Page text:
You didn’t think we’d let a little delay on the train stop us from seeing Lucknow did you?!
A little bit of broken sleep, no. I thought it might, there was a moment where I couldn’t be bothered. A tiny moment.
We decided to book a tour guide because the price he quoted wasn’t that bad for half a day sightseeing tour. Of course, as always in India, the price wouldn’t stay that low!
We started out by going to Bara Imambara. Bara means big, and imambara is a type of shrine that belongs to the Sufi tradition of Islam. It was built by Asaf-ud-Daula, who was the Nawab (King) of Lucknow, in 1784.
The Nawab built this building to create employment for the poor people of his region during a famine. Whatever the poor people built during the day, the local lords and elite dismantled during the night so that the region could have sustained employment and the population could acquire the food from the money that the Nawab paid them. I think that is incredible.
It was eventually finished. This is just the gate house. The fish on the left have a toothy sneer.
This is us by the main building (I’ll explain later).
Asfi Mosque sits near the Bara Imambara, people flood in to worship there.
The inside of the main building is really ornate. The Chinese room has a ceiling that looks like a decorated China plate.
The main vaulted chamber that holds the tomb of Asaf-au-Daula. Is also said to hide the treasury in it’s many mazes of passageways beneath the building. The British never found their treasury in the passages because it is a maze, but also apparently because they weren’t willing to fully search a religious building.
Incidentally, the ceiling of this room isn’t supported and is one of the largest chambers of this kind in the world.
Nice green walls. I don’t know how that works but it does.
I should probably explain all these photos of us. This is the man responsible.
We first realised that he’d charge us more money when he started taking LOTS of photos of the two of us. In India, if a guide starts taking photos of you, in the places of interest, it is considered that he is doing a very good job and it is likely that he’ll ask for more money because of it. And there were many….
Many of us looking hot and bewildered.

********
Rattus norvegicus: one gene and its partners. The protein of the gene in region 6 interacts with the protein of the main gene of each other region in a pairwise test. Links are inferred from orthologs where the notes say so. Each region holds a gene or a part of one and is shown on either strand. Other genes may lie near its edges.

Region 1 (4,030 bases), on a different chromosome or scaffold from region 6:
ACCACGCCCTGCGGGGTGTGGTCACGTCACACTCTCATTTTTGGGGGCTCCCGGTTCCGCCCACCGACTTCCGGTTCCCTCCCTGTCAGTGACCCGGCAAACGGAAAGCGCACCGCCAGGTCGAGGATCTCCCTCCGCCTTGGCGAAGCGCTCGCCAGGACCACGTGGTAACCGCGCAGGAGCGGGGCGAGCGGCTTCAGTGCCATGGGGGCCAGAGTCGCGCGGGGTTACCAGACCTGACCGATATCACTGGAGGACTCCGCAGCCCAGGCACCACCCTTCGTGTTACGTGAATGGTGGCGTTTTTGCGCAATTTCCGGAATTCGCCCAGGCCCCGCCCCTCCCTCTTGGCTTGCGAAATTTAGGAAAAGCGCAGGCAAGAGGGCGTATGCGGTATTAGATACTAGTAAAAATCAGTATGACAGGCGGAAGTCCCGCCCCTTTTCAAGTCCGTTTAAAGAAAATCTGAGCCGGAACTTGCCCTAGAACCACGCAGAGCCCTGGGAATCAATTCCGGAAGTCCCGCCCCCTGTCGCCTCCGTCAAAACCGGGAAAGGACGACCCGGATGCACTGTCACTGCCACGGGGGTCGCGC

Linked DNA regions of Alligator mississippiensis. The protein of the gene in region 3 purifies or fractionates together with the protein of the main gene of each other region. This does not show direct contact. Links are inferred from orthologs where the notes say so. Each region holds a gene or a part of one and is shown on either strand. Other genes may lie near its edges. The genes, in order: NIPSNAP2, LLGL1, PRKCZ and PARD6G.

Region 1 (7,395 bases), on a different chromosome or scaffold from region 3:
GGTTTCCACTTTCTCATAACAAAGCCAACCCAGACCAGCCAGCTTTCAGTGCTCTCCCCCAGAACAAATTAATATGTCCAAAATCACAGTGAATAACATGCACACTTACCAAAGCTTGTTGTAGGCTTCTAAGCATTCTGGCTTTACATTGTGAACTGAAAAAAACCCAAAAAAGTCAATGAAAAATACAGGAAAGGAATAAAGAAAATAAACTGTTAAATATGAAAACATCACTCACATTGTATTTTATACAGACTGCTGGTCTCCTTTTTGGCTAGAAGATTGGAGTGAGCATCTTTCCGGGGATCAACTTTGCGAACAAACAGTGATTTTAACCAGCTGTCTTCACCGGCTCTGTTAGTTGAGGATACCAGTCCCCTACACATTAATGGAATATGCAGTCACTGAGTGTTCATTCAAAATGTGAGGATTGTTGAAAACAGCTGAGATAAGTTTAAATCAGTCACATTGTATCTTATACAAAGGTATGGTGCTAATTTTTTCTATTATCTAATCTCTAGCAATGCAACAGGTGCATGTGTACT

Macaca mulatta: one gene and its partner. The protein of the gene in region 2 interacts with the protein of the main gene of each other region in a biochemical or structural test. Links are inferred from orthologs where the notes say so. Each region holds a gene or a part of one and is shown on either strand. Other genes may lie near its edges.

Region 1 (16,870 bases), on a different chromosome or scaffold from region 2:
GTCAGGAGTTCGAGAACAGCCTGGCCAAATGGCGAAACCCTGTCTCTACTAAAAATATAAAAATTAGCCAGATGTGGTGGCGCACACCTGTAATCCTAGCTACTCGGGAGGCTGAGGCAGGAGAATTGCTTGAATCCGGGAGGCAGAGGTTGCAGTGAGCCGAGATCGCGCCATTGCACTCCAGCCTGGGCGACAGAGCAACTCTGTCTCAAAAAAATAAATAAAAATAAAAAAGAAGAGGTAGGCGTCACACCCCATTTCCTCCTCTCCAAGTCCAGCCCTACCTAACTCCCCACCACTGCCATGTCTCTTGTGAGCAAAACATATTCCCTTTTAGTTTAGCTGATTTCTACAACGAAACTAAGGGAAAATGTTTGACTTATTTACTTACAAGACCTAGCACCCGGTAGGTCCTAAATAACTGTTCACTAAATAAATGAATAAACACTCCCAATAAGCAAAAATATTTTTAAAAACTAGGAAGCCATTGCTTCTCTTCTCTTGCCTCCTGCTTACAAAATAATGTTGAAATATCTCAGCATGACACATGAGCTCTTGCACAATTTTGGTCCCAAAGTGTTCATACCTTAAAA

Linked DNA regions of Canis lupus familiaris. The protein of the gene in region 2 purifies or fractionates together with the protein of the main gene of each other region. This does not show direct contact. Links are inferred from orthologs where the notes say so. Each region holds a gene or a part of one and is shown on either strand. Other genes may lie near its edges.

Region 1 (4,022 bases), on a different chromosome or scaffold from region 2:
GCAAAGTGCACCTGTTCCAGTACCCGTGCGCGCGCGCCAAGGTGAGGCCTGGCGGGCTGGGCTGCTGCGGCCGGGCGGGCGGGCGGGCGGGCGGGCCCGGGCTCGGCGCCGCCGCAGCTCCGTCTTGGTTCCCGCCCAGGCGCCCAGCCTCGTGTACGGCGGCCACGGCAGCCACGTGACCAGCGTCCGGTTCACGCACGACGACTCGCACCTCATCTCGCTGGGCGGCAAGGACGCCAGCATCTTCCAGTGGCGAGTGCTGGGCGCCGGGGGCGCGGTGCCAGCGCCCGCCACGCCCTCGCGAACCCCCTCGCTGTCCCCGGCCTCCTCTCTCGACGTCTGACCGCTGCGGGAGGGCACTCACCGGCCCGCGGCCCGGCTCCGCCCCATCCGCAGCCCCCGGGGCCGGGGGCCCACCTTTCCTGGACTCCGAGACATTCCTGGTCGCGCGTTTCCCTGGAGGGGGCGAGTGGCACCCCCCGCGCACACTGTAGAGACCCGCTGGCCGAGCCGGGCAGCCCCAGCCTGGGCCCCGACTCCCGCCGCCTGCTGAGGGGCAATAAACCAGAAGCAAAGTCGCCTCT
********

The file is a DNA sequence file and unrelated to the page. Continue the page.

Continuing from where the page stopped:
You’ve seen that one before but I was proving a point!
After the Bara Imambara we went on a short sightseeing tour of the local area. He showed us the clock tower, in addition to the usual Indian filth by the side of the road. We’re telling the whole truth now.
After this, he led us down into the Bazaar to try some Tundey Kabab. It was one thing that we stipulated we must have on the tour. In fact if we’d only have had that I think I would have been happy. It is the softest most tasty kebab both of us have ever tried!! The story goes that the Nawab of Kakori was old and had lost his teeth, but he still wanted the meaty kebab that he had eaten all of his life. So his chef, i’m not sure if it was this fellow below or not but he seems to be credited for it, created a kebab that was tenderised with papaya and literally melts in your mouth. Outstanding!!! No REALLY, outstanding!!
Here they are being cooked.
The Bazaar was a fascinating place of little alleys and small shops selling everything the locals would need. These are our favourite places in a foreign city, where every day life bustles around you and you get to talk to locals over a local dish.
The old gate to the city is nestled in amongst the mayhem.
That is over 200 years old.
We love a good Asian wire photo don’t we?!
Stuffed full of kebab, we headed out to the residency, which i’ll put on separate post because it is fascinating and I think it desires it’s own space.